In the near future robots will enter into our daily lives and we need to make them more socially compatible with human. In order to safely and meaningfully interact with humans, robots must develop an advanced real-world social intelligence and be transparent with respect to the causes and reasons for their actions to human users, i.e. they must be able to communicate in terms that humans find intuitive and understandable.
One of the research ideas we follow in this area is an action-oriented approach to social cognition in biological and artificial agents. We are inspired by a view that assumes that even complex modes of social interaction are grounded in basic sensorimotor patterns enabling the dynamic coupling of agents. Such sensorimotor patterns, or contingencies are known to be highly relevant in cognition. One of the projects studying this is Socializing Sensorimotor Contingencies () that follows a key hypothesis that learning and mastery of action-effect contingencies are also critical to enable effective coupling of agents in social contexts.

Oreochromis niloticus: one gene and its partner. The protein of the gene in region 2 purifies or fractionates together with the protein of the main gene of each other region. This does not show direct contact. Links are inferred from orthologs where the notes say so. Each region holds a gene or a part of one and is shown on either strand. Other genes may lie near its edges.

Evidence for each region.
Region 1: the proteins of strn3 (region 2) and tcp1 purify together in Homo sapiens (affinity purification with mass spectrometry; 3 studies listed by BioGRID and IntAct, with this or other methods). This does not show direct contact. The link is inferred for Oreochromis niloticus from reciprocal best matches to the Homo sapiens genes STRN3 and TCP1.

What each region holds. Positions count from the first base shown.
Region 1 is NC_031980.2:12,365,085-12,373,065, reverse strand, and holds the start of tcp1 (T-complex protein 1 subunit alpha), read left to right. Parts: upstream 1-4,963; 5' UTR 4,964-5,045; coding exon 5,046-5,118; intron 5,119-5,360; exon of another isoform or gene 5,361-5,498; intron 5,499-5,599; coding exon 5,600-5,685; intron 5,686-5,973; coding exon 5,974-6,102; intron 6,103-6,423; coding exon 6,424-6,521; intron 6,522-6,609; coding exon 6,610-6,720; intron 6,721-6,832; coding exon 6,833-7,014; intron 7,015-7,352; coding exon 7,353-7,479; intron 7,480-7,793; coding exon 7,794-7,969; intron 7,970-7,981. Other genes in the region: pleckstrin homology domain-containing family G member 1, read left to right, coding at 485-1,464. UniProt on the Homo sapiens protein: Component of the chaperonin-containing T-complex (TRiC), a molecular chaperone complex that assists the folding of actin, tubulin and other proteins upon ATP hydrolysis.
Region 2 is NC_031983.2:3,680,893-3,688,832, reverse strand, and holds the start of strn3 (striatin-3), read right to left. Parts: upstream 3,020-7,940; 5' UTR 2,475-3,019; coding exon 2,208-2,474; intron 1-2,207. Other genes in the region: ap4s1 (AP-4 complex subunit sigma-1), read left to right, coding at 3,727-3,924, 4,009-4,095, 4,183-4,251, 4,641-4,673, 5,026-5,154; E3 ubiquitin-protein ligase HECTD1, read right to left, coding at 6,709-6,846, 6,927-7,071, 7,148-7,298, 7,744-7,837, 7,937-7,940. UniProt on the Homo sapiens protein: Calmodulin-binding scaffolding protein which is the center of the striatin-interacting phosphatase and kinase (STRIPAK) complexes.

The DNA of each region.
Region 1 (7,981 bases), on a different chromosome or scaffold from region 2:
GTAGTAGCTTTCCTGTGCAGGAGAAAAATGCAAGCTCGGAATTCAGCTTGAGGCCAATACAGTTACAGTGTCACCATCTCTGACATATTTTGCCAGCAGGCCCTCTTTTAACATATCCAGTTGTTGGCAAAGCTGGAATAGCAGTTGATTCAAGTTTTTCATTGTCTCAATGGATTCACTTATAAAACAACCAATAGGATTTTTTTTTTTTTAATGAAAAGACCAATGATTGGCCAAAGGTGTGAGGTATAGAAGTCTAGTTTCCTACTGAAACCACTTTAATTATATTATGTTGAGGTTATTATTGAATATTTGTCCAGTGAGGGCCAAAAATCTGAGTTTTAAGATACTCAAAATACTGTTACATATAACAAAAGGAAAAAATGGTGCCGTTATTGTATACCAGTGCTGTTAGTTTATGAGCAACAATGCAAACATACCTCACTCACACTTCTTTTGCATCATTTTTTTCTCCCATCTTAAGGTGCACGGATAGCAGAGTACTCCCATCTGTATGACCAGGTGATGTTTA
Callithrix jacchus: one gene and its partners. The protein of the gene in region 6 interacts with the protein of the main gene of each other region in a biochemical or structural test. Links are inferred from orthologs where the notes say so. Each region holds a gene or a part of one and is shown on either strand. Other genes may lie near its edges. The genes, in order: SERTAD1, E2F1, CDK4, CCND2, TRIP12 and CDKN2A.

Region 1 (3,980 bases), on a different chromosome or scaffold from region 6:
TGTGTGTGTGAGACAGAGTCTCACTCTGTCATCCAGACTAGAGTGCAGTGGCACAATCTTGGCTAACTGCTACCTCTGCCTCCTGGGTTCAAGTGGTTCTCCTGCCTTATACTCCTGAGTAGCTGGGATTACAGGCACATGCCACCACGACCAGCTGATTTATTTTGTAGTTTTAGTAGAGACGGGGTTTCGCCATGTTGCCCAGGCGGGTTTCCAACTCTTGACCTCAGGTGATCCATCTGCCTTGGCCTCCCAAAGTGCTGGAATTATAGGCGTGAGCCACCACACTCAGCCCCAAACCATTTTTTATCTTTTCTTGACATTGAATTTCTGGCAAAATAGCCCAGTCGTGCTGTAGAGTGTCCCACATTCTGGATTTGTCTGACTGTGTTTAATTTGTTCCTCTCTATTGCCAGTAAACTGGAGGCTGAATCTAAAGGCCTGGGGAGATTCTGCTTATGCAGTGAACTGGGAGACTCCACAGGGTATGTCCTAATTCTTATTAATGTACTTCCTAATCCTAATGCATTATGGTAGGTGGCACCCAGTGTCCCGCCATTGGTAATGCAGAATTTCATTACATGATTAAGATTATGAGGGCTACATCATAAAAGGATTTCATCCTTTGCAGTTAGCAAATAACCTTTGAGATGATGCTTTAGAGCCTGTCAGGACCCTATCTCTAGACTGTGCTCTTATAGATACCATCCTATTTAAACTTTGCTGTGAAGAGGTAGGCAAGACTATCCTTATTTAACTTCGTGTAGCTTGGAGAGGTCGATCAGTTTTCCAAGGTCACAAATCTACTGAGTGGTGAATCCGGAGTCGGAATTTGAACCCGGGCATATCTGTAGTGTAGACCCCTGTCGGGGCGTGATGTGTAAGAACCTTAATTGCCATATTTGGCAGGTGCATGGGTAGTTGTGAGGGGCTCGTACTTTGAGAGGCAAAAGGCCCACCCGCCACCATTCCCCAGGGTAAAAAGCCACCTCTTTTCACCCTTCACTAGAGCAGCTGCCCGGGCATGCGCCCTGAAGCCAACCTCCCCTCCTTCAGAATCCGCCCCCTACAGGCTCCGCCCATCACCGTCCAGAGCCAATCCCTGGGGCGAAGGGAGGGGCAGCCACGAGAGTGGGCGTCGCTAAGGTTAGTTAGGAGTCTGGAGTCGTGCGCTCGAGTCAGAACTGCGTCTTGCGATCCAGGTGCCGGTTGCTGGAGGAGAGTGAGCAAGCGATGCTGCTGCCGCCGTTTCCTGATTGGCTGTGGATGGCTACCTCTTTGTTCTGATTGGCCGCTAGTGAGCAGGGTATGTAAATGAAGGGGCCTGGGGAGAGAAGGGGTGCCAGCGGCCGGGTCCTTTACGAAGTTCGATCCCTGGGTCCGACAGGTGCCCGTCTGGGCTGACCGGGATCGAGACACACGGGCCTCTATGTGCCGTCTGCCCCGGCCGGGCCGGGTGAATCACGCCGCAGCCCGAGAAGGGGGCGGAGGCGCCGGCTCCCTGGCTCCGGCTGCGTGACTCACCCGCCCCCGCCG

We are currently involved in the following projects:
For more information, please contact involved faculty members: